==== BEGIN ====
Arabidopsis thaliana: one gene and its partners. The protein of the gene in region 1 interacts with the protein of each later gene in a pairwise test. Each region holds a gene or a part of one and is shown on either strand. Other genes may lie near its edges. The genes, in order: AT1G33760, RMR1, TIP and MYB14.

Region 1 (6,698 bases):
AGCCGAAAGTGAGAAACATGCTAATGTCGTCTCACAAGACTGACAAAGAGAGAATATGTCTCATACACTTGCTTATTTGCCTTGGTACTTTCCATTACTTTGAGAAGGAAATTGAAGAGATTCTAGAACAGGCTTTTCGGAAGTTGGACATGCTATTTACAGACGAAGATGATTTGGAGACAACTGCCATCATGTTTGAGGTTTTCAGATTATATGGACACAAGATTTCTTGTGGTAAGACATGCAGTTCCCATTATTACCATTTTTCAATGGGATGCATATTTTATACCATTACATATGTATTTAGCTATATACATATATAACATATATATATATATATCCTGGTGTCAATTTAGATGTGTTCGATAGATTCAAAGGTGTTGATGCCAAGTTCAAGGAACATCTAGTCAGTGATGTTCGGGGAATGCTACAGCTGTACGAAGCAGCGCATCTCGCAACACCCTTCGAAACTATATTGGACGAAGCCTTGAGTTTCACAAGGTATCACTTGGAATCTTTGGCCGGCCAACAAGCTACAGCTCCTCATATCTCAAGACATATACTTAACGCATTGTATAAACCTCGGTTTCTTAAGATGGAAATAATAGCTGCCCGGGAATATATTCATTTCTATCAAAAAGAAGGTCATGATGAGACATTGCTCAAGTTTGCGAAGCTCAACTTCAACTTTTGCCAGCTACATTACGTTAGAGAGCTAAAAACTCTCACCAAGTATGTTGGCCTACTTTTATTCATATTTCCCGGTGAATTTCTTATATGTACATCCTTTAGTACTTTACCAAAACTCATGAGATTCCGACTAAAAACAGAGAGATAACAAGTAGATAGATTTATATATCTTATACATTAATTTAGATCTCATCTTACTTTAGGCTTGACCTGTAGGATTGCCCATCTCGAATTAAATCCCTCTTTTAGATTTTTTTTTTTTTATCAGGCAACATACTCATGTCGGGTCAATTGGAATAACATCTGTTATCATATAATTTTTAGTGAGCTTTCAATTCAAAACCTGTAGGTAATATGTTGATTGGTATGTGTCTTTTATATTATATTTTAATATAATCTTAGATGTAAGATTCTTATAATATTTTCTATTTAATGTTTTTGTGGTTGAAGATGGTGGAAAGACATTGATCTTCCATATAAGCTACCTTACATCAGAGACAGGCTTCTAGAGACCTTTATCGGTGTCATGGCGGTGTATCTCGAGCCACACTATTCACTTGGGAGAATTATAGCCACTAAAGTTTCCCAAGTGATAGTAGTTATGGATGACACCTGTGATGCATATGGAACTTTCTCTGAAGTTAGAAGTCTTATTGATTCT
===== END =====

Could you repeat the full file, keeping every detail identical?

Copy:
Arabidopsis thaliana: one gene and its partners. The protein of the gene in region 1 interacts with the protein of each later gene in a pairwise test. Each region holds a gene or a part of one and is shown on either strand. Other genes may lie near its edges. The genes, in order: AT1G33760, RMR1, TIP and MYB14.

Region 1 (6,698 bases):
AGCCGAAAGTGAGAAACATGCTAATGTCGTCTCACAAGACTGACAAAGAGAGAATATGTCTCATACACTTGCTTATTTGCCTTGGTACTTTCCATTACTTTGAGAAGGAAATTGAAGAGATTCTAGAACAGGCTTTTCGGAAGTTGGACATGCTATTTACAGACGAAGATGATTTGGAGACAACTGCCATCATGTTTGAGGTTTTCAGATTATATGGACACAAGATTTCTTGTGGTAAGACATGCAGTTCCCATTATTACCATTTTTCAATGGGATGCATATTTTATACCATTACATATGTATTTAGCTATATACATATATAACATATATATATATATATCCTGGTGTCAATTTAGATGTGTTCGATAGATTCAAAGGTGTTGATGCCAAGTTCAAGGAACATCTAGTCAGTGATGTTCGGGGAATGCTACAGCTGTACGAAGCAGCGCATCTCGCAACACCCTTCGAAACTATATTGGACGAAGCCTTGAGTTTCACAAGGTATCACTTGGAATCTTTGGCCGGCCAACAAGCTACAGCTCCTCATATCTCAAGACATATACTTAACGCATTGTATAAACCTCGGTTTCTTAAGATGGAAATAATAGCTGCCCGGGAATATATTCATTTCTATCAAAAAGAAGGTCATGATGAGACATTGCTCAAGTTTGCGAAGCTCAACTTCAACTTTTGCCAGCTACATTACGTTAGAGAGCTAAAAACTCTCACCAAGTATGTTGGCCTACTTTTATTCATATTTCCCGGTGAATTTCTTATATGTACATCCTTTAGTACTTTACCAAAACTCATGAGATTCCGACTAAAAACAGAGAGATAACAAGTAGATAGATTTATATATCTTATACATTAATTTAGATCTCATCTTACTTTAGGCTTGACCTGTAGGATTGCCCATCTCGAATTAAATCCCTCTTTTAGATTTTTTTTTTTTTATCAGGCAACATACTCATGTCGGGTCAATTGGAATAACATCTGTTATCATATAATTTTTAGTGAGCTTTCAATTCAAAACCTGTAGGTAATATGTTGATTGGTATGTGTCTTTTATATTATATTTTAATATAATCTTAGATGTAAGATTCTTATAATATTTTCTATTTAATGTTTTTGTGGTTGAAGATGGTGGAAAGACATTGATCTTCCATATAAGCTACCTTACATCAGAGACAGGCTTCTAGAGACCTTTATCGGTGTCATGGCGGTGTATCTCGAGCCACACTATTCACTTGGGAGAATTATAGCCACTAAAGTTTCCCAAGTGATAGTAGTTATGGATGACACCTGTGATGCATATGGAACTTTCTCTGAAGTTAGAAGTCTTATTGATTCT